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Supreme Court of Canada strikes down Alberta privacy legislation: Province has 12 months to revise

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In a decision released Friday November 15, 2013, the Supreme Court of Canada declared that Alberta’s Personal Information Protection Act (PIPA) is unenforceable, on account of the statute’s failure to protect the freedom of expression guaranteed by section 2(b) of the Canadian Charter of Rights and Freedoms. The Court has given the Alberta legislature twelve (12) months to revise the statute before it is declared invalid.

The case, Information and Privacy Commissioner of Alberta v. United Food and Commercial Workers, Local 401 (2013 SCC 62), arose out of a labour dispute, and the lawful strike activities of union employees at the Palace Casino at West Edmonton Mall in Alberta in 2006. During the strike, both the Union and the employer were video-taping and photographing the picket-line near the main entrance to the Casino. The Union had posted signs in the area of the picketing stating that images of persons crossing the picket-line might be placed on a website called www.casinoscabs.ca.

Several individuals who were recorded crossing the picket-line complained to the Alberta Information and Privacy Commissioner, asserting that the activities of the Union and the employer violated PIPA, inasmuch as the individuals had not consented to the collection, use or disclosure of their personal information (as required by PIPA), and that the conduct of the Union and the employer was not caught by any of the statutory exceptions to the consent requirement. In its decision, the Alberta Information and Privacy Commissioner determined that the conduct of the Union and the employer violated the statutory rights of the individuals, as guaranteed by PIPA.

On the basis of that decision, the Union challenged PIPA in its entirety. It argued that the absence of an exception which permitted the Union to collect, use and disclose personal information obtained from its lawful picket-line infringed its rights under section 2(b) of the Charter and, in particular, the expressive activity associated with collective bargaining and labour relations.

Significantly, all levels of Court – the Alberta Court of Queen’s Bench, the Alberta Court of Appeal, and the Supreme Court of Canada – agreed with the Union, finding that PIPA unduly interfered with the Union’s Charter rights. While the Supreme Court recognized that “the objective of providing an individual with some measure of control over his or her personal information [as PIPA does] is intimately connected to individual autonomy, dignity and privacy, self-evidently social values”, the Court concluded that:

“the price PIPA exacts, however, is disproportionate to the benefits it promotes. PIPA limits the collection, use and disclosure of personal information other than with consent without regard for the nature of the personal information, the purpose for which it is collected, used or disclosed, and the situational context for that information.”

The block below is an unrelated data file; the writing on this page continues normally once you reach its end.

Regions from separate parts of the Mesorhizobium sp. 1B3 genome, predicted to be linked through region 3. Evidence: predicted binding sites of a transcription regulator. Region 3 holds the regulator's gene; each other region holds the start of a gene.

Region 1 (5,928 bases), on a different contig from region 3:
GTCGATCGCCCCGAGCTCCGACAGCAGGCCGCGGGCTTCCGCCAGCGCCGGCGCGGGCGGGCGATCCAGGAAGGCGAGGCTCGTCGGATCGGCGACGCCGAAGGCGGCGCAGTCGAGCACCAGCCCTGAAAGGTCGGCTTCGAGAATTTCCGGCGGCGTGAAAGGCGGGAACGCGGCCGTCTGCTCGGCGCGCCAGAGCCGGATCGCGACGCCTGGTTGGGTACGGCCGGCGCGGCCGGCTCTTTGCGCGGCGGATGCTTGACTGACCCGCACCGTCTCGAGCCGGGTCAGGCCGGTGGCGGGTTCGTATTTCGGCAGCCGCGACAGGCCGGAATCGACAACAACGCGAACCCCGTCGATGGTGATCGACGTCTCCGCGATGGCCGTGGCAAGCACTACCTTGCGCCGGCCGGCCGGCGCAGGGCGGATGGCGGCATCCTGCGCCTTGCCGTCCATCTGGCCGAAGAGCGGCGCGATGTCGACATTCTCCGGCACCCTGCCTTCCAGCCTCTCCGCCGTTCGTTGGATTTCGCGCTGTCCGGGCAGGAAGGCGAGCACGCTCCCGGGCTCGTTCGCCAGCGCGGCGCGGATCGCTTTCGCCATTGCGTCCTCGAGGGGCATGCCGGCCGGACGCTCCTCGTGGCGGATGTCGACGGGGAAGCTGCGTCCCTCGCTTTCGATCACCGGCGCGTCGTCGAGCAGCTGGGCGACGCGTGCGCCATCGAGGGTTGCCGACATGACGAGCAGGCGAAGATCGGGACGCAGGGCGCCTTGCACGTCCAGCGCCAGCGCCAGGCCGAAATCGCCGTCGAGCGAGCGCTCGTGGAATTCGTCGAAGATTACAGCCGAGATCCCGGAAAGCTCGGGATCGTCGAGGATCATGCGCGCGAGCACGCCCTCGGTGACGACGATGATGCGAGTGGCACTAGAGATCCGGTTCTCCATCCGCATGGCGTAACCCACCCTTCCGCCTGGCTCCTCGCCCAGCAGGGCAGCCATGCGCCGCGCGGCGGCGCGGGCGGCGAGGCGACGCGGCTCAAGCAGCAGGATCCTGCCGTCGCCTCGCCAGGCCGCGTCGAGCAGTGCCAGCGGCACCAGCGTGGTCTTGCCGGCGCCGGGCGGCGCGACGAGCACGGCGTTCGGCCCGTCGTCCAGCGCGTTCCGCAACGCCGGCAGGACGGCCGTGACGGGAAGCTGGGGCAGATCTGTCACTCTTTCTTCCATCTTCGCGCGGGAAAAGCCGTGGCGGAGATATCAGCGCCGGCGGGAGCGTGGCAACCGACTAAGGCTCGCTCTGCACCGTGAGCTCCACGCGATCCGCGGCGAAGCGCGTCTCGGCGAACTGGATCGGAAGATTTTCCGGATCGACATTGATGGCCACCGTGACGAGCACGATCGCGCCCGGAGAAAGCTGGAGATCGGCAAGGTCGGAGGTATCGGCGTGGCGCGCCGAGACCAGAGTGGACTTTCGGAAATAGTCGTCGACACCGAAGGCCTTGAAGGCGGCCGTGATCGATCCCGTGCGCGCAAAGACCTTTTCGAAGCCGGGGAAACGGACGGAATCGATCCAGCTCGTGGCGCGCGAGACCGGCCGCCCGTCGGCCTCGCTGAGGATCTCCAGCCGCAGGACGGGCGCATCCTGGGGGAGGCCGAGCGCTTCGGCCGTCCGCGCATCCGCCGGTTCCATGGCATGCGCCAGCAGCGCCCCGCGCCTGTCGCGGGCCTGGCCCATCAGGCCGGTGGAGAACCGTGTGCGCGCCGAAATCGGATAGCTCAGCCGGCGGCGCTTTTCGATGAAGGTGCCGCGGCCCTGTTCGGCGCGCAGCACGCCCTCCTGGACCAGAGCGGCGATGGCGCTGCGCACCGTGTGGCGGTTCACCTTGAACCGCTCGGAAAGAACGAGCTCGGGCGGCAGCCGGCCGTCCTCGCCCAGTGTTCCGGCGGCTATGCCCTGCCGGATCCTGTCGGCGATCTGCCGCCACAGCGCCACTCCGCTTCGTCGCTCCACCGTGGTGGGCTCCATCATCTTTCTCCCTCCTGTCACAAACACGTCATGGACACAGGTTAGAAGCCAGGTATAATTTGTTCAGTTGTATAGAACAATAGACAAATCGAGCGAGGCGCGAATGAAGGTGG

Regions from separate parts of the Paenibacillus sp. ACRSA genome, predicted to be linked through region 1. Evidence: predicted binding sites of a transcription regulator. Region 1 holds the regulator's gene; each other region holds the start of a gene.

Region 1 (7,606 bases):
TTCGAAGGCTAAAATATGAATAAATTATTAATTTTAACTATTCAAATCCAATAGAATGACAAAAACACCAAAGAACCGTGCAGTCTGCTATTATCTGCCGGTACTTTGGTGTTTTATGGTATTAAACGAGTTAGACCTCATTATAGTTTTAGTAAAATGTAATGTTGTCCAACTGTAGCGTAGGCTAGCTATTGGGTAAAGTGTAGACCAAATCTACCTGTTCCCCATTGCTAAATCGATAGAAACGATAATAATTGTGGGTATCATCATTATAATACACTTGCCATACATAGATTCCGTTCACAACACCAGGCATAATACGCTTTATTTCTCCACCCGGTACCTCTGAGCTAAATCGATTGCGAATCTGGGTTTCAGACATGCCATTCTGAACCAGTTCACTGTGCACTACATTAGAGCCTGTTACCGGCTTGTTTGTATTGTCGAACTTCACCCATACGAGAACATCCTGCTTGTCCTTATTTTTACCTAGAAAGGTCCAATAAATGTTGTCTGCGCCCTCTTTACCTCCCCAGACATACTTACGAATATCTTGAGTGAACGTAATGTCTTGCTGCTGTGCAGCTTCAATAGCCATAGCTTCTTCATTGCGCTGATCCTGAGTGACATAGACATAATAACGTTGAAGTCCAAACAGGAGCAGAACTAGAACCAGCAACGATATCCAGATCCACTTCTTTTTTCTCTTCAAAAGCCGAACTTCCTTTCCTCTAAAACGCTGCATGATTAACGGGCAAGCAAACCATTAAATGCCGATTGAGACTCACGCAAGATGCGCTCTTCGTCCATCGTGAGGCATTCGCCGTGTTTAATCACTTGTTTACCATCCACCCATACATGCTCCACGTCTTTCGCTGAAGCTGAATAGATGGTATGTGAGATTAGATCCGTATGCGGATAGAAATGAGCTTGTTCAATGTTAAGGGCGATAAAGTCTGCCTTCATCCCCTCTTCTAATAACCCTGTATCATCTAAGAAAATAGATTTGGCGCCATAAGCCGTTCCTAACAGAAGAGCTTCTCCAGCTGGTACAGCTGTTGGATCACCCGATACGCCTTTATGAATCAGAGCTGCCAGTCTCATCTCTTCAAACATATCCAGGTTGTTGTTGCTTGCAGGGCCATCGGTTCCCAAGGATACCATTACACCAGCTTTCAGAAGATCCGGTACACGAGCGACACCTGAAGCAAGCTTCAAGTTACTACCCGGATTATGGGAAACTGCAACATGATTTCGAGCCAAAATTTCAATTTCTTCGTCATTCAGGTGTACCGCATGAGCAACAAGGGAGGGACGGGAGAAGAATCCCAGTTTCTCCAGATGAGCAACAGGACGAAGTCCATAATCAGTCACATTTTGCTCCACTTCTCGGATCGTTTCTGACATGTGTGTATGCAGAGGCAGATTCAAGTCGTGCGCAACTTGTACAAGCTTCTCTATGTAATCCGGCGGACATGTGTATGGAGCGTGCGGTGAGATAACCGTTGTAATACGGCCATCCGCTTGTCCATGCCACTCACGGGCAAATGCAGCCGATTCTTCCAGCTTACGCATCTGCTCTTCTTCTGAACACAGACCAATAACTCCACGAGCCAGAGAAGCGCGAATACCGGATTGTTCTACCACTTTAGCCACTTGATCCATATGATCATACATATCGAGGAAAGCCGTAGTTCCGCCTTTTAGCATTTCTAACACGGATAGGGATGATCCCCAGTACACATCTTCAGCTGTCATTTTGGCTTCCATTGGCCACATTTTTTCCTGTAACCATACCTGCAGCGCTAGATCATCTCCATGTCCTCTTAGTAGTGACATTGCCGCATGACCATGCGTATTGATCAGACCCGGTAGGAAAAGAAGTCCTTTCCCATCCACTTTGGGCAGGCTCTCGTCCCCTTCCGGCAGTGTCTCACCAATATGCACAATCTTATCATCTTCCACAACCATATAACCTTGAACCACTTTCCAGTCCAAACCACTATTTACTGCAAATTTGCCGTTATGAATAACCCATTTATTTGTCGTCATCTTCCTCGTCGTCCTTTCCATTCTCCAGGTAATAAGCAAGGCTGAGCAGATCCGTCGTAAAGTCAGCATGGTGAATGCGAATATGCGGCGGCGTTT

In support of that conclusion, the Supreme Court observed that:

“the personal information was collected by the Union at an open political demonstration where it was readily and publicly observable. Those crossing the picketline would reasonably expect that their image could be caught and disseminated by others such as journalists, for example. Moreover, the personal information collected, used and disclosed by the Union was limited to images of individuals crossing a picketline and did not include intimate biographical details. No intimate details of the lifestyle or personal choices of the individuals were revealed.”

As PIPA’s restrictions could not be justified in the circumstances, the Supreme Court declared PIPA “to be invalid but suspended the declaration of invalidity for a period of 12 months to give the legislature time to decide how best to make the legislation constitutional.”

Implications for Alberta employers

While it is rare to see the Supreme Court strike down legislation on constitutional grounds, the immediate implications of this decision for Alberta employers appear to be minimal. In the short-term, there will be absolutely no change, as PIPA continues to be in full force and effect, with the exception of the collection, use and disclosure of personal information in the context of collective bargaining, for the next twelve months. Twelve months from now, revisions to PIPA will necessarily result in legislation that is of narrower application, and not as restrictive, as current legislation, and will presumably permit unions to collect, use and disclose personal information obtained from lawful picket-line activities.  In the alternative, if the Alberta legislature chooses not to revise PIPA, the legislation will be invalidated and the federal Personal Information Protection and Electronic Documents Act (PIPEDA) will be substituted for PIPA as Alberta’s privacy legislation.

Ryan D. Campbell